2011-2012 (Semester A)
Individual Term Paper
7. According to Marx, how does capitalism alienate workers? How did Marx feel that workers could overcome their alienation?
Alienation, a term used to describe the feeling of no connection with others or the separation from former attachment. When it comes to sociologist aspect, especially on Marxism, this term describes the stage of losing one’s identity. To Karl Marx’s belief, Alienation means the loss of control over the process and product of work (Bell, 1959). Thus, under the capitalism, workers are alienated by the production system.
2. Content A
First and foremost, from Marx’s point of view, alienation is the eventual outcome of capitalism. Capitalism itself is based on a mode of production, as stated by Marx. The capitalists own the capital, materials, properties for the production, as well as the products. The capitalists will then put the products in exchange with money and hence, gain profit. As capitalists can decide the salaries of workers, they will plausibly pay as little as they can, so as to gain the largest profit. Without the power of decision, workers have no choice but to earn their livings by selling their labor force. These create what indicated by Marx as the capitalist mode of production. Marx also explained that capitalists are the bourgeoisie class while workers are the proletariat class. Production process and output are controlled by bourgeoisie. Workers have little say on their own will. As mentioned by Michael Curtis, man is enslaved by the system of goods and commodities that he produces. Therefore, capitalism can gain the domination over the production as well as the workers and trigger alienation.
In Marx’s vision, there are four aspects in his theory of alienation. According to his writing, Economic & Philosophic Manuscripts of 1844, alienation means that workers are alienated from the process of production, the products they produced, species being and other workers.
a) In the first aspect, alienation of workers and process of production, workers are alienated from the work itself. As mentioned above, workers have to work under the capitalist mode of production, which means that they have little or even no say on how they should carry out the process of work. Unlike other professions, workers cannot decide working hours, salaries, working procedures they are involved. Take Jorn Bramann’s example as an illustration, artists relatively have greater freedom on how they want to work. Not only do they have the choice of working hour, but also the working direction. Therefore, workers are alienated for the work they are involved. They cannot make the decision on the way they work.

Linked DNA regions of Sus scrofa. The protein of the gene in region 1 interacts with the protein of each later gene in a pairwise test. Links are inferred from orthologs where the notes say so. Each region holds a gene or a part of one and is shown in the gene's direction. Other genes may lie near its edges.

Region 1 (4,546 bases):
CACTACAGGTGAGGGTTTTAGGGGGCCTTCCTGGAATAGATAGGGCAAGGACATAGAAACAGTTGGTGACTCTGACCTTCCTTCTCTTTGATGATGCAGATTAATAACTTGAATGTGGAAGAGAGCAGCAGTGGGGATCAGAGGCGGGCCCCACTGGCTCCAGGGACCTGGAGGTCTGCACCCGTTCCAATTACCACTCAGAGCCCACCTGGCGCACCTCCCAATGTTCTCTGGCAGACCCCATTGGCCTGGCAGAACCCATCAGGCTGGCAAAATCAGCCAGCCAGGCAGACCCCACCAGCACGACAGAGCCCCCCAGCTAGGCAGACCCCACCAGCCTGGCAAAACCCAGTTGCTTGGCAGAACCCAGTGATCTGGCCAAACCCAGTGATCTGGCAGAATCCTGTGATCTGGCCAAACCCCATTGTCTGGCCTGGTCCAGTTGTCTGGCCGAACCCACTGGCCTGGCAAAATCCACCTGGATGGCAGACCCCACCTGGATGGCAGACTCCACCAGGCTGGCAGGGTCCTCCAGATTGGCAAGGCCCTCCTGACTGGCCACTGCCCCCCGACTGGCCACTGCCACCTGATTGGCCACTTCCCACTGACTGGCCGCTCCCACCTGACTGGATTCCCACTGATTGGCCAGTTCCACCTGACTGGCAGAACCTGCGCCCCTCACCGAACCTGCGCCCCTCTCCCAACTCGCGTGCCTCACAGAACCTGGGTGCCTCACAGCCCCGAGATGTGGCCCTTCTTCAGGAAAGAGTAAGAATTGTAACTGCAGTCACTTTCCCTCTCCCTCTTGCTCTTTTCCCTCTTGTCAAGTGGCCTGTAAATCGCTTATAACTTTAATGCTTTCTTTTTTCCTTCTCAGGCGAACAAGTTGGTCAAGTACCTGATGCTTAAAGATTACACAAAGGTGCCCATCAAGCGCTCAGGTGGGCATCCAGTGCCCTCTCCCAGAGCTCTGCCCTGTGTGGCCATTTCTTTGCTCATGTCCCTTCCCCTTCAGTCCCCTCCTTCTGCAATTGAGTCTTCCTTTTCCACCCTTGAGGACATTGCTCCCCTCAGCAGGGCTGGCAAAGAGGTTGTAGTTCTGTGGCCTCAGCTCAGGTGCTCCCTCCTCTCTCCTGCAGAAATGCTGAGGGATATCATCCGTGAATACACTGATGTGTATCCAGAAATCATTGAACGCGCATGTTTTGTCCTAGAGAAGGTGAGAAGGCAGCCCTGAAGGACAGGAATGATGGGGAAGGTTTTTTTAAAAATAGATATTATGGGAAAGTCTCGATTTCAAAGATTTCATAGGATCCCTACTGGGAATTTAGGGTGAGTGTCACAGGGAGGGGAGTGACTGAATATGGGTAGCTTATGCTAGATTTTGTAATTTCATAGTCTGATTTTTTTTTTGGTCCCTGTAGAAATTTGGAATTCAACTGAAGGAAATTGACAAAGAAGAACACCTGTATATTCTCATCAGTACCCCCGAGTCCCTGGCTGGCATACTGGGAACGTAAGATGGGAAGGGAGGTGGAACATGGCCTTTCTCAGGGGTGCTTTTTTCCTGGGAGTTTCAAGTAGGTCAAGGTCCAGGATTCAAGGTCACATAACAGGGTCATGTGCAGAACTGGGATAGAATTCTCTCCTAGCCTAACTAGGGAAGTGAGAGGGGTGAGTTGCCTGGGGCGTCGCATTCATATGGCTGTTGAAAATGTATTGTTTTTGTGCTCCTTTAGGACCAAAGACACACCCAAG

Besides, workers are alienated under the process of production as capitalism follow the using of division of labor. Take a car factory as an example, the products, which obviously cars, consists of a great number of components. For example, engines, wheels, doors, head lights, rear view mirrors. The process of producing a car is apparently complicate; however, after the using of division of labor, the work process is then become easier. Each worker should be responsible for one repeated part only. Thus, Marx noticed the problem in this kind of production. He mentioned that alienated workers have to carry out repeated, less interesting, machine-like rigid procedure. They have to work in same position on the lines of production. Marx saw this phenomenon as domination. Workers are also forced to use machinery so as to perform production easily but Marx again noticed a problem in it. He believed that workers are no longer the user of machines while machines are designed to be extensions of workers. Hence, workers are eventually losing themselves from the repeated working method. Alienation is then sparked off by capitalism’s way of production.
b) In the second...